Chapter 17 - 1928
Twelve Balloons Start. - DETROIT, Mich., June 30 (AP) [Saturday] –
Carrying the colors of seven nations seeking premier honors in the world's aeronautical classic - the James Gordon Bennett balloon race - twelve balloons were unleashed from their moorings at the Ford Airport late this afternoon. The German bag Munster piloted by Ferdinand Eimermacher was the first to sail away at 4 p.m.
The other eleven followed at intervals of five minutes amid cheers from a great throng of approximately 150,000 persons. Air currents indicated that the bags would take an almost due south course.
Three of the balloons carried the hopes of America to gain permanent possession of the second James Gordon Bennett international trophy, American teams having won the races in 1926 and 1927. Like the United States, Germany had three entries, France had two and the other nations entered were Denmark, Switzerland, Argentina and Belgium.
Following the Munster the other balloons with their pilots left in this order: - [list]
The balloon traveling the greatest distance from Detroit in any direction will be awarded the race.
All twelve of the balloons started off almost due south. C G Andrus, meteorologist at Hadley Field, N.J. said the bags would veer to the east or west after considerable distance had been covered.
Balloons Race Southward for Bennett Trophy - Three American Entries Seek to Win Cup Permanently from Nine Foreign Rivals - Start Made from Detroit - 150,000 Cheer Bags Bearing Colors of Seven Nations - (By The Associated Press) CLEVELAND, June 30 [Saturday]
Scores of watchers saw a balloon which started from Detroit in the James Gordon Bennett international balloon race pass over Cleveland at 11 o'clock to-night. The bag was too high to be identified, but it appeared to be sailing fast.
A stiff northwest breeze which carried the balloon toward the city changed into a west wind as the bag passed overhead, making its course due east.
Firemen in front of their station first sighted it at 10:52 p.m. Crews of three freighters in the Cuyahoga River saw it and set their whistles screaming. -
Three Balloons Forced Down in Bennett Race - Helvetia in West Virginia, American Business Club and Argentina in Virginia. -Nine Remain in Contest - Five Pass Fairmont, W. Va. in Southerly Direction. By the Associated Press - FAIRMONT, W.Va., July 1, 1928 [Sunday]
The Helvetia, Swiss entry in the Gordon Bennett balloon race, which started from Detroit, Mich., late Saturday, came down eleven miles south of here shortly after noon to-day, having exhausted its gas supply (sic). The pilot, E S Magg (sic) and his aid, Alphonse Coques, packed up the bag and took it to a railroad station at Worthington.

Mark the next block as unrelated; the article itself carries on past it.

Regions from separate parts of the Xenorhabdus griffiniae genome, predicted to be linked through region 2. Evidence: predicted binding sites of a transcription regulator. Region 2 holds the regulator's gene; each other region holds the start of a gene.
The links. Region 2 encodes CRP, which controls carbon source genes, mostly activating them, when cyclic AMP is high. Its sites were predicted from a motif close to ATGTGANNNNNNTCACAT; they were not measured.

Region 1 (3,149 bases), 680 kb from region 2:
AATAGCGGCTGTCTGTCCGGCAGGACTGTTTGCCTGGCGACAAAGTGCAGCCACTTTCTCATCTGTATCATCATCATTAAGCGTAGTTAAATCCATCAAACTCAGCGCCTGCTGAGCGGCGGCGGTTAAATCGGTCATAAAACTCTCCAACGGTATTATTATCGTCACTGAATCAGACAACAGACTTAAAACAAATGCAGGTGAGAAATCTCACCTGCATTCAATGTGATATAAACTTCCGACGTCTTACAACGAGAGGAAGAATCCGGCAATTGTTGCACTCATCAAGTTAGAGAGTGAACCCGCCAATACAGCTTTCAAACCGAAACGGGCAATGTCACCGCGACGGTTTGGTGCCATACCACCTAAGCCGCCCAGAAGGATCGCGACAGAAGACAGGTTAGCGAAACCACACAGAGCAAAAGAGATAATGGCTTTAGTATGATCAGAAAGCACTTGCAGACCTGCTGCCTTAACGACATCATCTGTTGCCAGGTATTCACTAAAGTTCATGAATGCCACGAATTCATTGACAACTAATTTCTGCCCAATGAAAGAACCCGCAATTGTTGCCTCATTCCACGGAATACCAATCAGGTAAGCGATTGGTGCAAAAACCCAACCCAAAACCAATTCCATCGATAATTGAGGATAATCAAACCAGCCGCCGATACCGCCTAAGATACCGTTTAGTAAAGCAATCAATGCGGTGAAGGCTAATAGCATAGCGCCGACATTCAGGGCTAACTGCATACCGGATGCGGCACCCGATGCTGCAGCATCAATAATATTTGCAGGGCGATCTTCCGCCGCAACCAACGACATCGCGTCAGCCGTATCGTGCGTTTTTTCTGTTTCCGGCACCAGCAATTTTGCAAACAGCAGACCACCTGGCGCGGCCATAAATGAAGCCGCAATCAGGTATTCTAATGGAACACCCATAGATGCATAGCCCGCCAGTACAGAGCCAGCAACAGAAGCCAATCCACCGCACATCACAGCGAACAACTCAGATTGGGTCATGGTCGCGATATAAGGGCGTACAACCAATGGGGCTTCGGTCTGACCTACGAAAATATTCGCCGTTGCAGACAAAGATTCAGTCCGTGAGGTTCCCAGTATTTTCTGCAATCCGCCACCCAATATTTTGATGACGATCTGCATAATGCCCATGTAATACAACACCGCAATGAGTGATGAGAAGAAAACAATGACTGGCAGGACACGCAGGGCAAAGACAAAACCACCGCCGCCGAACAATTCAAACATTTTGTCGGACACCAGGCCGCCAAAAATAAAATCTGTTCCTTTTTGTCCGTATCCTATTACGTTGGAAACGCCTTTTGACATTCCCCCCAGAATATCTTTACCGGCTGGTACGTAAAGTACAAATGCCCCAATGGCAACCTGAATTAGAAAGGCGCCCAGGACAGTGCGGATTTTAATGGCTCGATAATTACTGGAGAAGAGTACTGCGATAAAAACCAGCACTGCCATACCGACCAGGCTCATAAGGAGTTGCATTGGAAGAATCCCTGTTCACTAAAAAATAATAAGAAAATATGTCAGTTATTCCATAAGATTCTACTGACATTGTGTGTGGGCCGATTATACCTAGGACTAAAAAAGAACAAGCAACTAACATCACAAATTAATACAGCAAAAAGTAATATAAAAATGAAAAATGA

The American Business Club No 2 an American entry piloted by A C Palmer with Lieutenant F M McKee as aide, came down at Stuart's Draft, Va., at 4:05 p.m. to-day, it was reported.
The Helvetia, said by its pilot to have a capacity of 50,000 cubic feet of gas, was one of the smallest bags in the race. It was the first of the twelve starters reported down.
Five other balloons passed over this region to-day. They were the Argentina, the Denmark, either No 5 or 6 Germany and two unidentified bags. All were pushing a course to the south of southwest and all were sighted prior to the noon hour.
The first balloon in the race took off yesterday from Detroit at 4 p.m. and the eleven others followed at five minute intervals. The craft traveling the greatest distance from Detroit will be declared the winner.
Lieutenant L H Scott took the air in his plane in an unsuccessful effort to communicate with the German entry. Scott said the craft was about 10,500 feet high.
Argentina Entry Drops Out
The Argentina balloon in the Gordon Bennett race, landed at Millboro, Va., at 10 o'clock Eastern Standard time to-night. Eduardo Bradley the pilot so advised the correspondent of La Nacion, Buenos Aires newspaper, according to the Associated Press. -
German Balloon Only One Aloft in Bennett Race - Munster Piloted by Veteran Eimermacher, Believed To Be Soaring Over Dixie - Two Bags in Close Finish - Army Entry Lands in Virginia, French in North Carolina - By The Associated Press -DETROIT, July 2 [Monday]
The winner of the 1928 Gordon Bennett international balloon race remained in doubt to-night pending a report from the German bag, Munster, the only balloon not reported landed.
The other eleven bags which started the race from Detroit at 4 p.m. Saturday had been brought safely to earth late to-day closely grouped in sections of Virginia and West Virginia, with one bag crossing over the line into the northern part of North Carolina.
The air line distances covered by the French balloon, Blanchard, which landed at 11 a.m. at Walnut Cove, N.C. and the Unites States Army bag, piloted by Captain W. E. Kepner which landed at 12:20 p.m. near Kenbridge VA and was so close as to make doubtful which one was out in front in the race.
United States May Lose Trophy
These two bags, according to Karl Betts, scorer for the aeronautic classic, traveled the farthest air line distances of any of the eleven balloons down. He expressed belief, on the basis of unofficial calculations, that the Blanchard had beaten the army entry but said it was a close race.
No messages had been picked up from the Munster piloted by the veteran balloonist Ferdinand Eimermacher with Karl Zech as aid, but it was believed to be somewhere over Virginia or the Carolinas. It was the first to take off in the race.